Category Archives: Paris

Versailles

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I went to Versailles on a Sunday. The rain was drizzling and the air was cold. Few people had ventured to the castle, much less the gardens. I was standing alone in the deserted park. The place was drenched in melancholy and it dawned on me that my surroundings had rarely reflected my state of mind so closely.

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My first time at Versailles, it was just my father and me. To be honest, I wasn’t impressed by the castle and don’t remember much apart from the Hall of Mirrors. To my impatient 12-year-old self, it was just an endless succession of room after old room. What I do remember vividly however was how enthralled my father looked.

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My father was a living history book. I was impressed by his knowledge and as we went back to Versailles together 10 years later, our visit was made so much livelier by all the anecdotes he told me and my mother. I had grown fond of the place myself –Sofia Coppola’s Marie-Antoinette and Stefan Zweig’s biography of the queen probably helped. It was a beautiful day, one where we explored the whole estate and on which I’ve looked back on through photos many times.

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As the years went by, Versailles became a regular meeting place for us between Normandy, where my parents lived, and Paris. We even made a day trip there when I worked in New York City and returned to France for the summer. It was a place where looked forward to seeing each other. We could forget about our daily lives and enjoy each other’s company among the things we loved: beautiful surroundings, art, history and good food. There are memories that make me smile, like the three of us running through the whole crowded castle to make it in time for lunch at Angelina’s before joining a guided tour. And then my mother and I kindly making fun of my father for looking like a kid in a candy store as our guide walked us through the kings’ private rooms.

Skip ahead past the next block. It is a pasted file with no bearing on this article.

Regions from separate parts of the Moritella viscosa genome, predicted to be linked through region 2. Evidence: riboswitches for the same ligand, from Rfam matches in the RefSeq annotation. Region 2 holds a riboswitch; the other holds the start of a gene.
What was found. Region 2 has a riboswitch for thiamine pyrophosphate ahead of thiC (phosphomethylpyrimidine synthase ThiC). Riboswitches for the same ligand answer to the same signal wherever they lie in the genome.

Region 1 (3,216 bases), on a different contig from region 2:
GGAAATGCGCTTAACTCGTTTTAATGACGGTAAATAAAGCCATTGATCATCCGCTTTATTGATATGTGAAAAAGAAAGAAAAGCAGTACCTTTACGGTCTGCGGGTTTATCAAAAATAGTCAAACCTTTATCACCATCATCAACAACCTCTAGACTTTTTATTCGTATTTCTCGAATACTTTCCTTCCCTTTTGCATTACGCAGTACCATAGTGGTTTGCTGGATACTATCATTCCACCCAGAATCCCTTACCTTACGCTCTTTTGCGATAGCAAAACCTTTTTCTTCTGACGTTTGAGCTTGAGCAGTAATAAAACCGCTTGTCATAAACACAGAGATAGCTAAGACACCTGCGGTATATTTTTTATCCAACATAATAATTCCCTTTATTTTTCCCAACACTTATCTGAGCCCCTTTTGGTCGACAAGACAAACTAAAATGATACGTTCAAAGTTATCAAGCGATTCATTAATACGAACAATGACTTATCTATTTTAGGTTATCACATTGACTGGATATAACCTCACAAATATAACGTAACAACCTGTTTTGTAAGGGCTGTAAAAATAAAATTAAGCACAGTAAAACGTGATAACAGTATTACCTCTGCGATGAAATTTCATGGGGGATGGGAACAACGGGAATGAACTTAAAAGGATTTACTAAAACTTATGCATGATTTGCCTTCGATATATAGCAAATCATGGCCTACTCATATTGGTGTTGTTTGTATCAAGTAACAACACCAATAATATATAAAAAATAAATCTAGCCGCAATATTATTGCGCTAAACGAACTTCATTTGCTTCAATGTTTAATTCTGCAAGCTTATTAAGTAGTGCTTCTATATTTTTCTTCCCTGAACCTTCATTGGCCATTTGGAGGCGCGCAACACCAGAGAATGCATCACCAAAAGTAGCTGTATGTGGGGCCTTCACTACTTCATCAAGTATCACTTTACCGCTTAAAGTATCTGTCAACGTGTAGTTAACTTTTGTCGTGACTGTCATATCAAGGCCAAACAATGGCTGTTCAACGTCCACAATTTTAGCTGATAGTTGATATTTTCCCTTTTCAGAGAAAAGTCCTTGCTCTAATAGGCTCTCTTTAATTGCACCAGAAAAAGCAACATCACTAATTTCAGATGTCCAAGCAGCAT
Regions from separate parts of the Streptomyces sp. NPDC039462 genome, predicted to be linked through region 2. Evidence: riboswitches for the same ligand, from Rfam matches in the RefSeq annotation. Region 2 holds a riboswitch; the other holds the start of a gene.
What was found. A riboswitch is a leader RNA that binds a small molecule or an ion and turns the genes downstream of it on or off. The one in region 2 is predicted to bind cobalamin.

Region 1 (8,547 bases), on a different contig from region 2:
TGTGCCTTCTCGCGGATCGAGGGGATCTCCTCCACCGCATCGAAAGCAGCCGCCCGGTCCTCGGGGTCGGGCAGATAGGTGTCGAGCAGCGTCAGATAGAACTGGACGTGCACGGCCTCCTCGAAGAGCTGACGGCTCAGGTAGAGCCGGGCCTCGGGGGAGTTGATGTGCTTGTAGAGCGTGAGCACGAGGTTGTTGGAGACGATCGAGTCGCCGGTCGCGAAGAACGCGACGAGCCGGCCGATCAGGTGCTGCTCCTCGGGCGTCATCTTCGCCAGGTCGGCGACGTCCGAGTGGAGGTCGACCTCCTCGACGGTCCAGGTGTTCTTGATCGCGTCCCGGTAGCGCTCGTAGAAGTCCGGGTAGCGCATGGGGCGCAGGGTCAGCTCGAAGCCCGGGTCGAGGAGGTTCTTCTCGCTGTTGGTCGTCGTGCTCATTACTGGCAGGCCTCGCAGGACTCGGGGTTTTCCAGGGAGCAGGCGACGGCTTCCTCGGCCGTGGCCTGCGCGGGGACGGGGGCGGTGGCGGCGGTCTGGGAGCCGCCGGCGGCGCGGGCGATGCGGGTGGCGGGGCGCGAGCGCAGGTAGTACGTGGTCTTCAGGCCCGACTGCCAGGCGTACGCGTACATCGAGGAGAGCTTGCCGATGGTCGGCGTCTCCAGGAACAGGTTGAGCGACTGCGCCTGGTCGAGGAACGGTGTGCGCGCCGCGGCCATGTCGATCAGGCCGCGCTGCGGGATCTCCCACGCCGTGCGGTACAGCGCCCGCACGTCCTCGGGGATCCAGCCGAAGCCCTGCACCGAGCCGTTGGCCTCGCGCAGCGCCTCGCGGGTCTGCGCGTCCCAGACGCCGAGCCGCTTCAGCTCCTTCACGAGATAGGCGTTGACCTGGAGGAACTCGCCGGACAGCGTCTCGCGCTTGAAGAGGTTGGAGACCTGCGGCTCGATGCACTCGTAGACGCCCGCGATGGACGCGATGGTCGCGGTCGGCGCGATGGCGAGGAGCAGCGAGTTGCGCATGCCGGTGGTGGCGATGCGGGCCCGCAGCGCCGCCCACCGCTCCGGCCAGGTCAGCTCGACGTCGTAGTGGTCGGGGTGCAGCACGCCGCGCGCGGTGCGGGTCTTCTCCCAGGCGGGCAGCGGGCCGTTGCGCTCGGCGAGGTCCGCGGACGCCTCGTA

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The last time I spoke of Versailles to my father, sadness took over for a minute. I thought he was regretting not being able to go there anymore and quickly changed the subject. He passed away from cancer several days later.

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I returned to Versailles with my mother a week after the funeral. It was one of these summer nights with fireworks throughout the gardens. The lit-up castle looked otherworldly and the golden gate stood like an entrance to another world.

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On my last visit to Versailles, I remembered how friends told me my father would always live in my mind and in my heart. As I walked through the exquisite design exhibition he would have loved, I couldn’t help but think of what objects he would have preferred and what jokes we would have told each other. I realized I was lucky to have this beautiful place close to home where I could remember our time together and promised myself to return on his birthday.